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Tuliptree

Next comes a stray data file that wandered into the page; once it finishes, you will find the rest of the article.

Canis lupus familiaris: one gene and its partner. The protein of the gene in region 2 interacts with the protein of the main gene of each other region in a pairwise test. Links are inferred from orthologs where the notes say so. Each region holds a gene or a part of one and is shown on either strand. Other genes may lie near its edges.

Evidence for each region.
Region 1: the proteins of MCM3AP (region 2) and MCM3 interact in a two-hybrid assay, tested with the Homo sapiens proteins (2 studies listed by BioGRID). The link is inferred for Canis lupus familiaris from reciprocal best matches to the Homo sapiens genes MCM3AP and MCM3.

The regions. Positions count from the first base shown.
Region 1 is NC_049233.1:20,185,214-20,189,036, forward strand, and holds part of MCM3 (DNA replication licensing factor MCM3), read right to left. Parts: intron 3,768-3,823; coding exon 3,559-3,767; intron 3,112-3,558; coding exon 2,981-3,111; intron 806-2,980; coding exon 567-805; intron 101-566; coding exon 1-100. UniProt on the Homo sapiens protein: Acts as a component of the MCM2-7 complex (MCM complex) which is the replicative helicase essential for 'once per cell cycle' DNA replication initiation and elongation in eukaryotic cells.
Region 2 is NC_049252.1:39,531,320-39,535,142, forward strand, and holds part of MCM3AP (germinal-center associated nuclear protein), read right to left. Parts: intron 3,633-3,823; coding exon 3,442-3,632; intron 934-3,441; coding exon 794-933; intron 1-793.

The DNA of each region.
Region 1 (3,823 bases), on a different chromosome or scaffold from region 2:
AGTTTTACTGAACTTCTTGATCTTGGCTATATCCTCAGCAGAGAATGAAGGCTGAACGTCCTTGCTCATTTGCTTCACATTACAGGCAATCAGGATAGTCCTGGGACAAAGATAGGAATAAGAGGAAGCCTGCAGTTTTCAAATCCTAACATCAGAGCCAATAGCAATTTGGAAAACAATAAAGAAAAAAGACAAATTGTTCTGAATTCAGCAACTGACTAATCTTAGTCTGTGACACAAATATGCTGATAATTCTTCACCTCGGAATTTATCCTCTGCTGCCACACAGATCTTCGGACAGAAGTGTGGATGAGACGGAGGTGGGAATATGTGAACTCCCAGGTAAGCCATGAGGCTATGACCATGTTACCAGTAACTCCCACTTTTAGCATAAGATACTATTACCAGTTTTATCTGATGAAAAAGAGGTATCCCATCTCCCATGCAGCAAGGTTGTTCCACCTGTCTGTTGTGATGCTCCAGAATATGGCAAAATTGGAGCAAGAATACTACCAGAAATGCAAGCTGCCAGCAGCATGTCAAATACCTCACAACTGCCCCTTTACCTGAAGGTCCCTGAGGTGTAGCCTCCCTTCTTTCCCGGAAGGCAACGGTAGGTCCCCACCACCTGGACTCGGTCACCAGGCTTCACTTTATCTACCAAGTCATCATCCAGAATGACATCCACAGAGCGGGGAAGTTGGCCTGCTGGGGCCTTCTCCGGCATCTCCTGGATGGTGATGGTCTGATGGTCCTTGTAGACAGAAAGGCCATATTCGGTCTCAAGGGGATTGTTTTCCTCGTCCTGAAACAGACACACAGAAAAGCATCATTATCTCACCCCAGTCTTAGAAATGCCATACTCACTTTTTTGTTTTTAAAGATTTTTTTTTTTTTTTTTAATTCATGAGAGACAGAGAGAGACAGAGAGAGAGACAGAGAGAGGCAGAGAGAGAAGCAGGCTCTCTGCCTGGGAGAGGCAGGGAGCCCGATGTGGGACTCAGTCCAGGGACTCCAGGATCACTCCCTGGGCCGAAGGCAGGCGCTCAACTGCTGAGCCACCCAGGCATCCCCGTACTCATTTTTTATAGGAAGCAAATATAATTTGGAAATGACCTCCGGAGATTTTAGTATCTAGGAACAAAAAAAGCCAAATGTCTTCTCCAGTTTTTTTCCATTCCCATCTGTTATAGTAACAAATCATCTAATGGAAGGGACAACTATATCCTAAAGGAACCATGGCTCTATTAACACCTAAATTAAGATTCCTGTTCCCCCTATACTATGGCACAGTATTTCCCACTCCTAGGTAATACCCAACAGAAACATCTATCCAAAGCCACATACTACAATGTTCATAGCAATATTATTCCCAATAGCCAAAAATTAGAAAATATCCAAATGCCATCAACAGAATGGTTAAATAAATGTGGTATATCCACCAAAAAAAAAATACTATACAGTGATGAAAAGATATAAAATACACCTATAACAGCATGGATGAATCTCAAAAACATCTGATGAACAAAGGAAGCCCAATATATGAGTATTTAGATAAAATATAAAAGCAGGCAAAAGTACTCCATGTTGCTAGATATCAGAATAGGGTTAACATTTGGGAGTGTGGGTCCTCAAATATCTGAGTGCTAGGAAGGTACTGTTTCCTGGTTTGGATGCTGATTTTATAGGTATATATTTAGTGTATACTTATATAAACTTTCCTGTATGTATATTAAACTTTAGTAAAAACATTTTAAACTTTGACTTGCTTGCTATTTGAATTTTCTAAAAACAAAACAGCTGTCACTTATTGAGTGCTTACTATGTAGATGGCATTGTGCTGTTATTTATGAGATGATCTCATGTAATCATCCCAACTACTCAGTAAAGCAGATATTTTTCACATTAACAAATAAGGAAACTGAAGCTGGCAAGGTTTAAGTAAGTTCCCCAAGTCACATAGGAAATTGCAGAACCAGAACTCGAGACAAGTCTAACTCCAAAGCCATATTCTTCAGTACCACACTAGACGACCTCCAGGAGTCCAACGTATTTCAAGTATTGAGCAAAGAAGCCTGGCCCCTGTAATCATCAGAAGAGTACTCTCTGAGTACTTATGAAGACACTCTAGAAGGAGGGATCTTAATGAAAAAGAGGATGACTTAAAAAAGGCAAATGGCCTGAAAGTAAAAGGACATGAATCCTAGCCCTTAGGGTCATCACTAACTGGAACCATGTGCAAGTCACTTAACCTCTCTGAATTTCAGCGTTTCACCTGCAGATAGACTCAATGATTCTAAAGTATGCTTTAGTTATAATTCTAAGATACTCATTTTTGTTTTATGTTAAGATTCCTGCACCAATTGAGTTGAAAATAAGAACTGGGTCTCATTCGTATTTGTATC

Tuliptree (Liriodendron tulipifera), found throughout all of Ohio, is named for the appearance of its showy flowers and the silhouette of its large leaves, both of which resemble tulips. It is also known as tulip poplar and yellow poplar, in reference to the fluttering of its leaves like those of the poplars, and for the yellow colors of both its flowers and fall foliage. Tuliptree is the tallest tree of eastern forests with the straightest trunks, achieving heights of well over 100 feet with 4-foot diameters, when not prematurely harvested. It frequents moist woodlands and edges of fields, especially on downslopes where water drains. Its lightweight wood, often used as a base for veneer, is straight-grained, relatively soft for a hardwood, and has a faded olive-green color. Native throughout most of the Eastern United States, it quickly reaches a height of 80 feet and a breadth of 40 feet, but it can grow much taller. As a member of the magnolia family, it is related to the magnolias (including cucumbertree) and the only other tuliptree (Chinese tuliptree). Tuliptree prefers moist but well-drained, slightly acidic, deep, rich soils, but adapts to average, drier soils of neutral to alkaline pH. It is one of the fastest growing shade trees, achieving leaps of two to three feet per year in youth, when it has a symmetrical, pyramidal outline. As with all members of the magnolia family, it is fleshy-rooted without many root hairs, and prefers being transplanted in early spring, rather than autumn. It grows in full sun to partial sun and is found in zones 4 to 9. Tuliptree has one significant pest (aphids), which chew on new growth and secrete a sticky substance (known as honeydew) on the leaves, which serves as food for a sooty mold, rendering the leaves blackened with fungus and unattractive, but not harmed. Diseases that afflict tuliptree include verticillium wilt, root rot, and trunk canker. Tuliptree is one of the most common trees (the birches as a group are another) that serve as “drought indicators” by dropping their yellowing interior leaves when their soil becomes too dry during summer drought. This is simply how they cope with drought, by cutting down on the number of transpiring “water leaks.” Tuliptree is named not only after its tulip-shaped flowers, but the outline of its leaves also resembles the common spring bulbs. The large, alternate leaves have an unusual shape, with a large blade that is almost square, except for the wide notch at its apex. Each newly emergent leaf also has a stipule at the base of its petiole. The combination of the wide blade, flat base, and long petiole allows the leaves to flutter in the slightest breeze. Leaves may be chartreuse in fall coloration in off-years but are often a glimmering combination of yellow and gold in autumn. Tuliptree has the largest solitary flower of any native tree in Ohio. It is characterized by six petals that are yellow-green on the outside, and orange-yellow on the inside. Its three large sepals are reflexed at the base of the flower, and the interior light-yellow cone of reproductive structures on this perfect flower later becomes the cone-shaped fruit. Floral buds emerge with the foliage in mid-spring and open over an extended period in the tree canopy in late spring and early summer. While the perfect flowers are large, they are scattered in the fully foliaged canopy, and often only occur in the upper canopy of trees at least thirty feet tall. As such, the floral display may go unnoticed. The chartreuse fruits of summer start to shatter by mid-autumn, dispersing their seeds (actually dried winged fruits called samaras) in the wind, or serving as food for hungry birds, squirrels, and other mammals in winter, when some still remain. Winter terminal buds are valvate, meaning that the two outer scales fit next to each other like a duck’s bill. Tuliptree is very fast-growing and straight trunked and has smooth gray bark that becomes striated (having vertical lines) before it develops the deep fissures and tall, interlacing ridges that characterize the mature bark of this species.